Mary, thank you for sharing, especially your advice and suggestions at the end. I’m incredibly thankful for teammates who have listened, prayed and walked alongside me during the healing process. Because of this, I have a deep, lasting connection with them, even though I no longer serve directly alongside them.

  5. morielle April 3, 2014

    Thank you, Mary. I too am a friend who wants to know how to help. I just binge-read through your various online writings and hope to have the book as soon as possible.  So grateful that there are women like you in the world who are serving so powerfully through deep suffering.  My heart aches just thinking from my limited perspective about the pain and difficulty you have had to go through. But my faith is strengthened by hearing your and others’ testimonies.

  6. keisa April 3, 2014

    Mary thank you so much for stepping out and providing this tool. I wish I had, had  your book when I started my journeyof healingfor myself and those around me. You have inspired me to continue to share my store of hope to see others unlock the doors to freedom. Thanks and blessings!

  7. Amy Young April 3, 2014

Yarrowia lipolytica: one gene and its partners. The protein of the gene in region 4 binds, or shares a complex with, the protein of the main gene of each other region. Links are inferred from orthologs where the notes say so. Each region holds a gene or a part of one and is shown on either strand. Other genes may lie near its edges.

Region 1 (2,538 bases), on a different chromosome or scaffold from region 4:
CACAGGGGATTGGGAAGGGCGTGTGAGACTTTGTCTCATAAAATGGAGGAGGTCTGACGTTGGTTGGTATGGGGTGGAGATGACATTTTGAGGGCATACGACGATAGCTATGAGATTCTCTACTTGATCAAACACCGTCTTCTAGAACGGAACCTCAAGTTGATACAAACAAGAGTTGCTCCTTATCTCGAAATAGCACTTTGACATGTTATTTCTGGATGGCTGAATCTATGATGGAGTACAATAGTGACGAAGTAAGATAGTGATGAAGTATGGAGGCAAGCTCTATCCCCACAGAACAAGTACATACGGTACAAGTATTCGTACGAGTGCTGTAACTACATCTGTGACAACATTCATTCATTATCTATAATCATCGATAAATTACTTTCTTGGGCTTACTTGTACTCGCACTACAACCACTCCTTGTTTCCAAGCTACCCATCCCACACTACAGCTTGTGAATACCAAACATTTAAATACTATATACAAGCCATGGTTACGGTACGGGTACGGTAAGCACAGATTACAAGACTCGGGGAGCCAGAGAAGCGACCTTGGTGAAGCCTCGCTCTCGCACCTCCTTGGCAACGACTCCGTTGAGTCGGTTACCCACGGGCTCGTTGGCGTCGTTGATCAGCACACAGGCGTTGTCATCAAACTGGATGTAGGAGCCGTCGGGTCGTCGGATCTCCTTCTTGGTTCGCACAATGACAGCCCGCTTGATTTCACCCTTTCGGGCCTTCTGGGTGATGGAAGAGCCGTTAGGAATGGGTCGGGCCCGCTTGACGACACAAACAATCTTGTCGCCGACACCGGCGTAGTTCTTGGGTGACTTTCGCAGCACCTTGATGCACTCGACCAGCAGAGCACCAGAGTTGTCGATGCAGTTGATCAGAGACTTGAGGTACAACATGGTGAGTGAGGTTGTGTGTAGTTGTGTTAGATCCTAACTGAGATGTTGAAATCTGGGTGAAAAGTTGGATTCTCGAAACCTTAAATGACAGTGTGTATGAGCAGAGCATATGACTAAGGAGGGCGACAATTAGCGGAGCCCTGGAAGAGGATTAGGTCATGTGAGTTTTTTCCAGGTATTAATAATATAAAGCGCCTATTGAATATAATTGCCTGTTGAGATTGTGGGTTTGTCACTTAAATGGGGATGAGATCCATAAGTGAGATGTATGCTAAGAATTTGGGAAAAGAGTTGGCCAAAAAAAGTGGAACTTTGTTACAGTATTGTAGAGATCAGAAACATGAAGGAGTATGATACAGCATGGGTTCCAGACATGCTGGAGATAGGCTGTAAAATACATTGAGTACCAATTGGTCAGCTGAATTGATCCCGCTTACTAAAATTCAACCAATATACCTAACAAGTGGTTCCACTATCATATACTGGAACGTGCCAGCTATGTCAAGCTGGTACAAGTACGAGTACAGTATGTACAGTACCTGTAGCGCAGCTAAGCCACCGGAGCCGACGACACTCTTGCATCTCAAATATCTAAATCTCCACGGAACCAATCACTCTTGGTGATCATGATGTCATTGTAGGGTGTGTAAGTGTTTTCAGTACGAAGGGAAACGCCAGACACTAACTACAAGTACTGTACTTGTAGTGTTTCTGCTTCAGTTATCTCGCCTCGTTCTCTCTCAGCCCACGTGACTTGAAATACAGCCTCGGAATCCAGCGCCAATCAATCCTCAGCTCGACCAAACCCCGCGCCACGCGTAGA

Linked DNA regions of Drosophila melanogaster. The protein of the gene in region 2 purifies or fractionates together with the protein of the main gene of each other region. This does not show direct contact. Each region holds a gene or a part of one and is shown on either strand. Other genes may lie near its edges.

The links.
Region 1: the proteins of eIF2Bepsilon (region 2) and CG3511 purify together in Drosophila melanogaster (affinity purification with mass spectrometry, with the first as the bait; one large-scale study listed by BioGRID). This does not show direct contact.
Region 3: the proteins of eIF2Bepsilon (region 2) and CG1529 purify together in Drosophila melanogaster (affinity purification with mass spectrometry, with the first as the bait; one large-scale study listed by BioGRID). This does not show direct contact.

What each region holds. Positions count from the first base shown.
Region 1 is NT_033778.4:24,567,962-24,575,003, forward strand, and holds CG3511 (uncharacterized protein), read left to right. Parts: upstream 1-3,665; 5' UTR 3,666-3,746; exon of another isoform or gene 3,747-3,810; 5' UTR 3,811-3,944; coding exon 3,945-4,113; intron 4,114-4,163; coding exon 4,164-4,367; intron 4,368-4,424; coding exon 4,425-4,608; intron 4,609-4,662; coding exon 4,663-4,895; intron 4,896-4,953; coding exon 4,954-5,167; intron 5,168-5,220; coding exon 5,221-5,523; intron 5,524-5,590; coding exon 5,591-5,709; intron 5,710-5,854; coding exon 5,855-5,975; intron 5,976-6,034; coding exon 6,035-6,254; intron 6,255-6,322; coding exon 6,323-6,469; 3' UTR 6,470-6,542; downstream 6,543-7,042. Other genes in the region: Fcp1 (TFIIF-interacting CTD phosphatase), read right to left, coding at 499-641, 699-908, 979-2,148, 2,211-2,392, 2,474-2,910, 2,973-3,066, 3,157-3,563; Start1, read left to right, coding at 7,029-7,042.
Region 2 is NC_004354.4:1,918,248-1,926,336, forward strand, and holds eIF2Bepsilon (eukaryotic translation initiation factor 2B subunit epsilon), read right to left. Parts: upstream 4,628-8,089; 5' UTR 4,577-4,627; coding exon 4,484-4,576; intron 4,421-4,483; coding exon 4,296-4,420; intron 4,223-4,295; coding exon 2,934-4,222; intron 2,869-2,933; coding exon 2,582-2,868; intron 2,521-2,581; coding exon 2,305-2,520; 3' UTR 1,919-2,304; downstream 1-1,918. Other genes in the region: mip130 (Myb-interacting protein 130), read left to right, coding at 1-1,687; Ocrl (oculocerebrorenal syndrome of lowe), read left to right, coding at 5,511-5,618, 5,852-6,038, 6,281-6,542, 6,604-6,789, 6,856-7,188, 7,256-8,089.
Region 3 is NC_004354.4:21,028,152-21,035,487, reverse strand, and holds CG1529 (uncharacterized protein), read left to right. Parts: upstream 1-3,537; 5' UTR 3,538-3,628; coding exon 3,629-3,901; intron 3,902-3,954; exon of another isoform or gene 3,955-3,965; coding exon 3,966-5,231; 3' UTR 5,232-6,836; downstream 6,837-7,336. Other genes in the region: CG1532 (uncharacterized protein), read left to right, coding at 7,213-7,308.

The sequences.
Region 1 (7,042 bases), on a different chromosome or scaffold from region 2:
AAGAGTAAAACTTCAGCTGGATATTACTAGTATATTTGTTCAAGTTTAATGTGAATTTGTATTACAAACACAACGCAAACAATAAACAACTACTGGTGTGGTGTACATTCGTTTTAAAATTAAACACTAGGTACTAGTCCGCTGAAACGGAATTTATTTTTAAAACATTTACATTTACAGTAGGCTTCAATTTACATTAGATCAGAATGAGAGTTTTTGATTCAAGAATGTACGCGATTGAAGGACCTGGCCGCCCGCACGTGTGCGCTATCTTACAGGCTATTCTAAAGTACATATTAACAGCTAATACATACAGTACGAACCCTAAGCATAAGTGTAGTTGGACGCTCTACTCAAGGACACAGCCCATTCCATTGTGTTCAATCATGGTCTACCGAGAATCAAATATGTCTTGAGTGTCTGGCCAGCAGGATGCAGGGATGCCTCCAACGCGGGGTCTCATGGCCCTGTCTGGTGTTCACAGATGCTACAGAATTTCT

Mary, we so appreciate you making the resource and taking time to share with us here a bit of the back story. You are taken enemy territory and most likely have paid in ways we can’t imagine. We will pray for you as the Lord brings you to mind!

    1. Mary DeMuth (@MaryDeMuth) April 3, 2014

      Thank you. You know, the spiritual warfare has been a bit stunning and crazy as this book has released. Prayers much appreciated.

  8. Amy Young April 3, 2014

    Hey VA folks, Mary stared a weekly podcast this week! You can find it here:

    It’s about 30 minutes long and in it she shares a bit more about this part of her story! Check it out and I think you’ll be blessed by it.

  9. Jessica Hoover April 3, 2014

    One of the hardest things that I experienced on the field was a family of nationals experienced the rape of one of their young daughters. The mother, a close friend of mine, was totally non-reactive about it. In that culture because of war most women had experienced some sort of sexual abuse in their lives. She felt powerless while I was livid. We were blessed to work for an organization that did protection and the situation was dealt with as well as you could hope for in the developing world, but it was her resignation to it that was hard for me to deal with as a friend. Mary, your story and the words of encouragement that you share with those of us who love and care for survivors is a deeply needed and beautiful thing. Thank you so much.

  10. Alex King April 4, 2014

    Mary, thank you so much for sharing your story. I’ve had your book on my to read list since it came out so that I can better help the kids that I work with!

  11. MJ Cox April 6, 2014

    Thank you thank you thank you for being a voice for survivors!!  I wish this was available as a resource when I was recovering from my trauma 7 years ago.  I will be sure to read it, as I do have some fears of the PTSD surfacing as I go on the field this summer to Uganda.  Thank you again for being so spirit led to walk this road with us survivors.